Zepto Hydra A17 Best Gaming Notebook

A new gaming notebook PC has been lanched these days by Zepto. Zepto Hydra A17 is powered by an Intel Core 2 Duo or Core 2 Extreme processor, up to 8GB of DDR3 RAM, and a NVIDIA GeForce 9800M GTX with 1GB of GDDR3 video RAM, making it one of the best machine for some road-gaming.

Specification:

  • Intel Core 2 Duo-processor P9500
  • 17″ WUXGA (1920×1200)
  • NVIDIA Geforce 9800M GTX 1GB
  • 4096MB DDR3 1066MHz PC8500
  • 500GB SATA harddisk
  • DVD-RW / CD-RW SATA
  • Intel WiFi 533AN 450Mbit Wireless
  • Built-in digital microfon
  • Built-in Subwoofer
  • Built-in 2.0 megapixel webcam

The Hydra is now available starting at $2,501.

Intel Launch Core 2 Duo, E8600

The new CPU will be based on a 45-nanometer dual core Wolfdale architecture and seems to work at 3.33 GHz (the stock core clock speed). The Wolfdale processor will come with 6MB of L2 cache and will feature a thermal design power of 65 watts, which is quite impressive, given its 3.33GHz core frequency. Moreover, its low thermal envelope will allow enthusiasts to overclock it without problems in order to squeeze some 300-500 MHz using air-based cooling solutions. The Core 2 Duo E8600 will give Intel some maneuver space, as AMD is gearing up for launching its dual- and tri-cores during the second quarter of the year. The B4 silicon revision is promising excellent AMD overclockers.

However, Intel is still keeping its 45-nanometer CPU stash hidden from the eyes of its customers. Although the company has been shipping its 45-nanometer Core 2 Extreme 9650 for some time, there will be little 45-nanometer-based parts to emerge during this quarter.

Only two percent of Intel’s consumer-oriented CPUs will be based on the Intel Core 2 Quad 45-nanometer architecture, and only three percent of the chips will belong to the 45-nanometer Core 2 Duo family. The 65-nanometer dual core processor will claim their lion share on the market (about 42 percent of the total shipments), while the 65-nanometer quads will account for only 5 percent of the total shipments.

Moving along, the Dual Core E2000 series will represent 29 percent of Intel’s shipments, and the Celeron 400 will only account for 14 percent of total consumer CPU shipments this quarter. The big surprise is yet to come, as 2008 seems to be the first year when Intel will not ship any Pentium-class processor. The company has successfully transitioned to the Core technology in both low- and high level products.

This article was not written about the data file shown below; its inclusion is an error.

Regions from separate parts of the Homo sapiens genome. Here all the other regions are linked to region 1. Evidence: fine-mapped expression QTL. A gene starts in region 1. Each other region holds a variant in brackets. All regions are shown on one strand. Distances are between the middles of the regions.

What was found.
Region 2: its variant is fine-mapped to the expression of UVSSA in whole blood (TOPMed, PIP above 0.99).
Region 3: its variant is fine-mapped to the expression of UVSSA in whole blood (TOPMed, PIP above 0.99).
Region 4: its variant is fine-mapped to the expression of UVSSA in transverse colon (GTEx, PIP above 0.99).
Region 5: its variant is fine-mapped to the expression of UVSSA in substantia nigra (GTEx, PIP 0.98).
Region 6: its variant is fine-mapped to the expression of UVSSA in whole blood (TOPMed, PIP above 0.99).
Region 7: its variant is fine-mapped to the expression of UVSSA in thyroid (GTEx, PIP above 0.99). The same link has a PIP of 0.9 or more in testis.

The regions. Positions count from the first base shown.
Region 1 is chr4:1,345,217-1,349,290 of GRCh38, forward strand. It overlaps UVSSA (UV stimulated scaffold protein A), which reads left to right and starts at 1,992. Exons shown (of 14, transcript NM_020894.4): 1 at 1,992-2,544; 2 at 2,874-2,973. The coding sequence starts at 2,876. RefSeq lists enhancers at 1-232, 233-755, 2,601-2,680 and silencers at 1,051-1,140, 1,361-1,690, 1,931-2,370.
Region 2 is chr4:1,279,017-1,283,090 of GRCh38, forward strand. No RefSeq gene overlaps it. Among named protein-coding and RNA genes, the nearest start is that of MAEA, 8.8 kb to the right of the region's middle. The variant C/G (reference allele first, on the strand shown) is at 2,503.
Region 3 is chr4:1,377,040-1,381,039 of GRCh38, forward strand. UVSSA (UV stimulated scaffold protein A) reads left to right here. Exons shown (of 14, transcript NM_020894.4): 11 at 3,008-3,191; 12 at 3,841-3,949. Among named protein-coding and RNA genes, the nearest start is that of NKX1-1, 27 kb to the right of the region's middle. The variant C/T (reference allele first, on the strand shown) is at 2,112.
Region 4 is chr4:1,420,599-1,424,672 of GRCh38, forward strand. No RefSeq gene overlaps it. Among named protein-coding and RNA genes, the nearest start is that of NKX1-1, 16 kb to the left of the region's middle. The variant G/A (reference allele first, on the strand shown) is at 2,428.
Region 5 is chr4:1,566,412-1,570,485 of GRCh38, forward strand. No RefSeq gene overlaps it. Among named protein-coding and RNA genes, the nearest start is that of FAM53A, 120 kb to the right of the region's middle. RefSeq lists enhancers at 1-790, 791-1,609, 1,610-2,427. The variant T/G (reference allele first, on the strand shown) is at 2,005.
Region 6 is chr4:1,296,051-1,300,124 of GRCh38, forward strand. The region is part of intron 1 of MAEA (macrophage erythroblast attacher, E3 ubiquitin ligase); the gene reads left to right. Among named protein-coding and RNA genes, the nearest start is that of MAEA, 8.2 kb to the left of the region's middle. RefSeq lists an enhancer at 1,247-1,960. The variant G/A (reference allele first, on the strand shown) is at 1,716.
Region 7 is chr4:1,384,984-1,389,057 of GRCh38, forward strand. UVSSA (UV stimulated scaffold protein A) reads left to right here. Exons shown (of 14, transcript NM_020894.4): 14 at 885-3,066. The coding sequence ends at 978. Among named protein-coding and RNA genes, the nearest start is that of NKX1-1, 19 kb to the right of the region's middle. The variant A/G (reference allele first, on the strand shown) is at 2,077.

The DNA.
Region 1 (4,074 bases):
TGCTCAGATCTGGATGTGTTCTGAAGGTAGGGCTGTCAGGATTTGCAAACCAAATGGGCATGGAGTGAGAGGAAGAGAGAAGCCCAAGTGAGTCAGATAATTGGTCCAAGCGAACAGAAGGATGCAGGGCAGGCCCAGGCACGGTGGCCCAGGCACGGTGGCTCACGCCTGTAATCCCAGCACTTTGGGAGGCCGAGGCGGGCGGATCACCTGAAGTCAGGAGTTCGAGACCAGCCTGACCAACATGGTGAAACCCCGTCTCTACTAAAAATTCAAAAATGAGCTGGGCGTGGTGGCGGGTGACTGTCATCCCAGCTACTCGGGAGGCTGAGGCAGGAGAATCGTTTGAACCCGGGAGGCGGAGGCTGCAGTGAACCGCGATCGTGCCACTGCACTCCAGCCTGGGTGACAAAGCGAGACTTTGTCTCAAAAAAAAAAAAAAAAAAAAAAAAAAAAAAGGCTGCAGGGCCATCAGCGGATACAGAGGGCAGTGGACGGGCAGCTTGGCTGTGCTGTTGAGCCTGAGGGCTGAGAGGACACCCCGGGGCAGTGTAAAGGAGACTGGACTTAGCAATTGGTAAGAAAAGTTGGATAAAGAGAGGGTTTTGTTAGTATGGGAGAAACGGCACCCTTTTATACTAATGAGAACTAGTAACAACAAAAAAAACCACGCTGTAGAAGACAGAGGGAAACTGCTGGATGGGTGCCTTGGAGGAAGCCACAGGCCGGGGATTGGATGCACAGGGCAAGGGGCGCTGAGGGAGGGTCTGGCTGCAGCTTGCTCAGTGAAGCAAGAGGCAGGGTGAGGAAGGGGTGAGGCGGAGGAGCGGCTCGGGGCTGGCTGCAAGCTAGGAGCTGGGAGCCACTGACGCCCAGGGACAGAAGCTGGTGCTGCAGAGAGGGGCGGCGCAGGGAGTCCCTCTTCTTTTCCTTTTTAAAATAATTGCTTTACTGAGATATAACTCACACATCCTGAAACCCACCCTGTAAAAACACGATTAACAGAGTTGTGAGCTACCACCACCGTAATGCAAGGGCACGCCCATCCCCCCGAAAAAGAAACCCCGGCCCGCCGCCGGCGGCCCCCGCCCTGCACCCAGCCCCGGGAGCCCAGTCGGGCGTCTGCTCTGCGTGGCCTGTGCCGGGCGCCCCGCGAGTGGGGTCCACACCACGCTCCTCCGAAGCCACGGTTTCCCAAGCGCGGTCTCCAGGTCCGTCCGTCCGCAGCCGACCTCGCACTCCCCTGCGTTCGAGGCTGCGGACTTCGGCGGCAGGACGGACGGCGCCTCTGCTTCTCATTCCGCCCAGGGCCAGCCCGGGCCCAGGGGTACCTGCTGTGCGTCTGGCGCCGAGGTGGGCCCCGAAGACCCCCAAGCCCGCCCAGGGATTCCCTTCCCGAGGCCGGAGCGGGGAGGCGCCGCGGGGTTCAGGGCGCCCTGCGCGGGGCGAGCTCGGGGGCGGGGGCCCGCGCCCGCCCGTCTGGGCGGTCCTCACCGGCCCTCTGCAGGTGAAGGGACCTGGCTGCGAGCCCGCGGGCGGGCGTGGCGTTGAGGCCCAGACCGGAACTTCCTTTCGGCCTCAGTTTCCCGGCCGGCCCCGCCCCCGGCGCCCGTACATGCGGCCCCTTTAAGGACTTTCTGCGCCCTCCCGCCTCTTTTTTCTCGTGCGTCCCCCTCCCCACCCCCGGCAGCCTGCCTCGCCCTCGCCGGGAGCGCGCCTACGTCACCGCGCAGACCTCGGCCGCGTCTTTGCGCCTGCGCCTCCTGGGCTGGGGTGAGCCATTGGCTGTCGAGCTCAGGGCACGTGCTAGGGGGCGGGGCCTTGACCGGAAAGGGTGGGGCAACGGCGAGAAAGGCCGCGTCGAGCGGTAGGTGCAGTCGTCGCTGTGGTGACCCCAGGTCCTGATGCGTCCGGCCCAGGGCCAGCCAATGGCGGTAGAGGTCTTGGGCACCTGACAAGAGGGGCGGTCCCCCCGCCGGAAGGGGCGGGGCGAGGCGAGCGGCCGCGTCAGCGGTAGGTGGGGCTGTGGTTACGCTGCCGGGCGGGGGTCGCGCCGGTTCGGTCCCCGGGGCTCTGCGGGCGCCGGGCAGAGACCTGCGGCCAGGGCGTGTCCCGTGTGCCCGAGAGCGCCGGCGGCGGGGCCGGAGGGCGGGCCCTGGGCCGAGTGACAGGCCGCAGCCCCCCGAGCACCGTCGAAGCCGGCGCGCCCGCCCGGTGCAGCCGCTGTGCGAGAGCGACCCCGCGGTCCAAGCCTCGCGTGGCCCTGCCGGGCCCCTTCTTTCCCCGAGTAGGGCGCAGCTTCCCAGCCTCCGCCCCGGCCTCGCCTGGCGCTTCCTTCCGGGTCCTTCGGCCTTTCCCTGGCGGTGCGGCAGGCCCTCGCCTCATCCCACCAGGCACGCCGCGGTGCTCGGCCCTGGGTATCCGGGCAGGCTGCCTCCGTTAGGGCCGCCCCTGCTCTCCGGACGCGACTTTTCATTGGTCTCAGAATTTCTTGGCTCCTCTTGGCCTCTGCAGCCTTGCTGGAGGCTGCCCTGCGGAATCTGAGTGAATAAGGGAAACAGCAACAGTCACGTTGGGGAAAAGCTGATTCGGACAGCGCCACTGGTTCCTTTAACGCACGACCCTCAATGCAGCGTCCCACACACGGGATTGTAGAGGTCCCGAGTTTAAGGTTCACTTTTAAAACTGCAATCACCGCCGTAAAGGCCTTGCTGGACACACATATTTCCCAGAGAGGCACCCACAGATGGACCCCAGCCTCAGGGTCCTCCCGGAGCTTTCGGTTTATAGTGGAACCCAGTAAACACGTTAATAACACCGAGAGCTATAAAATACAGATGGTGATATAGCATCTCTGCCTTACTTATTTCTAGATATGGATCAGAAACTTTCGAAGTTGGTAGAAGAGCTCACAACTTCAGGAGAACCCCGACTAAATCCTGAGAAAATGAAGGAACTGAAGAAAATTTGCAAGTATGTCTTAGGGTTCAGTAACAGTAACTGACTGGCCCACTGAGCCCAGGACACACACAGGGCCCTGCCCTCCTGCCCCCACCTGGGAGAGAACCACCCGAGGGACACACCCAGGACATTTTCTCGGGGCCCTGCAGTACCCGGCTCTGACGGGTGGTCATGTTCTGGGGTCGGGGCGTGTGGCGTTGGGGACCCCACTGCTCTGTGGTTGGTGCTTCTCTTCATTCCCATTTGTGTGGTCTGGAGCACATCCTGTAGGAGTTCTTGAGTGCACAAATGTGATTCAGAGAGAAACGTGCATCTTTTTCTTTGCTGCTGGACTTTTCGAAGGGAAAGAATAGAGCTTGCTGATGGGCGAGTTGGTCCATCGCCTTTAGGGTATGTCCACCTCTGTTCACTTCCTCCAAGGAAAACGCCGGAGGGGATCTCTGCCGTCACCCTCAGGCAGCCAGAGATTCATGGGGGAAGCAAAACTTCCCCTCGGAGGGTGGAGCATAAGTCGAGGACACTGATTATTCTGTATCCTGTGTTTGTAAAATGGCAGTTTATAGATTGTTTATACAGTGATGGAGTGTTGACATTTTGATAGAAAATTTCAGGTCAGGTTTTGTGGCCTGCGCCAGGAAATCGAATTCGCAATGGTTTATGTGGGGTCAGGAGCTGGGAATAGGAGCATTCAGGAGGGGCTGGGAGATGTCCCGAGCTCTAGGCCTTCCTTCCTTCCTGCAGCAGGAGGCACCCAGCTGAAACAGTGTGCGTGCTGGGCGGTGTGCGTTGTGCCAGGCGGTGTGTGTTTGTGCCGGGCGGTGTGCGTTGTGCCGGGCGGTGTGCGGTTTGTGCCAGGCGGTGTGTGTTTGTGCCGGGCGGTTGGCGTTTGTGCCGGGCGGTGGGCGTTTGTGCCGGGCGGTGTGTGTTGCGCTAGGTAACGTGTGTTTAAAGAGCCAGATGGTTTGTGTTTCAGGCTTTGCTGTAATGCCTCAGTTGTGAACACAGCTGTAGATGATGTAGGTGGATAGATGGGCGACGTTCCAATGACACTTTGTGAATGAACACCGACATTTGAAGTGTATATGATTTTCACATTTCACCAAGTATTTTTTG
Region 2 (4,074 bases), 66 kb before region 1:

The chip manufacturer seems to have buried the last of the Netbursts, the dual-core Pentium D processor. Intel basically built its reputation on the Pentium brand and terminating the family surely was a tough decision. Pentium D is practically a museum rarity as of 2008, but don’t worry, the Core 2 Celeron or the E1000 series give more than the Pentium D could even imagine.

Antro Solo Gas-Electric Hybrid Car

The Antro Solo from Hungary is a gas-electric hybrid car with a unique power arrangement that also utilizes solar energy.
While the Antro Solo is obviously in the prototype phase, many of its technologies are fascinating. To keep weight low, it’s built entirely out of carbon fiber and composites. The engine is a gas-electric hybrid with a twist. A large array of roof-mounted photo-cells can charge the battery to extend the EV range. The Solo comes with pedals that each passenger can crank in order to charge the battery. This car combines renewable energy with fitness training.The Antro Solo is also one of the strangest looking cars on the green horizon.With its light weight and design the Antro Solo is able to get about 150 mpg and has a top speed of 87 mph.  These are excellent stats for a green car.

The triple seat feature of this car is unique.  Unlike other small hybrids, this car has all three seats lined up in row rather than the two in front, one in the back scenario.  This car won’t be difficult to market in countries that drive on the right or left because the driver in this car sits in the middle.  No need to rearrange the interior controls depending on whether the market is England or the U.S.

The interior cockpit has pedals for all of the passengers in the car.  Hence the pedal power part of the hybrid.  The driving controls along with being in the middle, look more appropriate for steering a plane rather than a car.  This configuration does place controls within easy reach of thumbs and fingers without the need to remove a hand from the steering column.
No to the most intriguing part of this hybrid, the different power systems.  Solar panels line the top of the car storing energy in the batteries.  The car can go approximately 9-12 miles on solar energy alone.  Not a very impressive distance, but with the pedals and small combustion engine the car will switch to the power source needed to get the car where you are going.
This is definitely one of the more unique cars slated to be out in two to five years.  But not necessarily one of the cheapest.  The car is expected to cost around $20.000.
The multiple systems are blended in  way not seen in other hybrids.  Adding pedal power to a solar-electric-gas combo is a way of providing emergency back up power like crank flashlights.
Just like crank flashlights, you can use the pedals to provide power to the engine when the batteries are low due to bad weather.  If the driver is alone or the passengers aren’t up to pedaling, the combustion engine kicks in to continue powering the car.
The pedal portion of the power system allows passengers to workout while riding.  With the seat and pedal configuration, this would be similar to riding a recumbent bicycle.  Should you miss a day at the gym, you can carpool in with someone else driving and exercise on the way.
The Antro Solo takes the term “hybrid” in whole new direction providing yet another choice to the line up expected in 2012.